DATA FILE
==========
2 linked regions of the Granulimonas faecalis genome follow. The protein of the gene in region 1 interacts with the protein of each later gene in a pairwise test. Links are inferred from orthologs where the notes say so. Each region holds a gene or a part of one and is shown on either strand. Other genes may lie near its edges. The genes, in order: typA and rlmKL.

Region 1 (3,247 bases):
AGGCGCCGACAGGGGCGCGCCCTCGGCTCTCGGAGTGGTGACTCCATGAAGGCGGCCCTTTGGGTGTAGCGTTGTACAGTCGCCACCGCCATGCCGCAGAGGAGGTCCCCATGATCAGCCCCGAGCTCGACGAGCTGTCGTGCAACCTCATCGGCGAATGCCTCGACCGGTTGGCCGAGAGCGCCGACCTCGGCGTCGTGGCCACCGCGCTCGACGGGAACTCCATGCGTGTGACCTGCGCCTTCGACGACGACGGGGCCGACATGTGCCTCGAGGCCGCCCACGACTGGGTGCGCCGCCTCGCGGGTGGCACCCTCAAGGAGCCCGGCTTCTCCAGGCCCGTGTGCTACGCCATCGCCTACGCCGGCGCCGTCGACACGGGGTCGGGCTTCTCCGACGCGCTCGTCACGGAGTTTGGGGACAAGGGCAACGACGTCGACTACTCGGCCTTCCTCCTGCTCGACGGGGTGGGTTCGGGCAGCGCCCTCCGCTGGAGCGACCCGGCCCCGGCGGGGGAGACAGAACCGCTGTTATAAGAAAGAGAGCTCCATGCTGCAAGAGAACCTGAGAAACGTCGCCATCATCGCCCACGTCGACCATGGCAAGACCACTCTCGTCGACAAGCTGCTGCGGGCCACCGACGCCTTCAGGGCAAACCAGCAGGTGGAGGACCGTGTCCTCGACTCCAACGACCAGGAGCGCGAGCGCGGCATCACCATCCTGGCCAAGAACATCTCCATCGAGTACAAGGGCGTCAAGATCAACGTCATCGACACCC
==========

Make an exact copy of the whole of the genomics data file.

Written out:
2 linked regions of the Granulimonas faecalis genome follow. The protein of the gene in region 1 interacts with the protein of each later gene in a pairwise test. Links are inferred from orthologs where the notes say so. Each region holds a gene or a part of one and is shown on either strand. Other genes may lie near its edges. The genes, in order: typA and rlmKL.

Region 1 (3,247 bases):
AGGCGCCGACAGGGGCGCGCCCTCGGCTCTCGGAGTGGTGACTCCATGAAGGCGGCCCTTTGGGTGTAGCGTTGTACAGTCGCCACCGCCATGCCGCAGAGGAGGTCCCCATGATCAGCCCCGAGCTCGACGAGCTGTCGTGCAACCTCATCGGCGAATGCCTCGACCGGTTGGCCGAGAGCGCCGACCTCGGCGTCGTGGCCACCGCGCTCGACGGGAACTCCATGCGTGTGACCTGCGCCTTCGACGACGACGGGGCCGACATGTGCCTCGAGGCCGCCCACGACTGGGTGCGCCGCCTCGCGGGTGGCACCCTCAAGGAGCCCGGCTTCTCCAGGCCCGTGTGCTACGCCATCGCCTACGCCGGCGCCGTCGACACGGGGTCGGGCTTCTCCGACGCGCTCGTCACGGAGTTTGGGGACAAGGGCAACGACGTCGACTACTCGGCCTTCCTCCTGCTCGACGGGGTGGGTTCGGGCAGCGCCCTCCGCTGGAGCGACCCGGCCCCGGCGGGGGAGACAGAACCGCTGTTATAAGAAAGAGAGCTCCATGCTGCAAGAGAACCTGAGAAACGTCGCCATCATCGCCCACGTCGACCATGGCAAGACCACTCTCGTCGACAAGCTGCTGCGGGCCACCGACGCCTTCAGGGCAAACCAGCAGGTGGAGGACCGTGTCCTCGACTCCAACGACCAGGAGCGCGAGCGCGGCATCACCATCCTGGCCAAGAACATCTCCATCGAGTACAAGGGCGTCAAGATCAACGTCATCGACACCC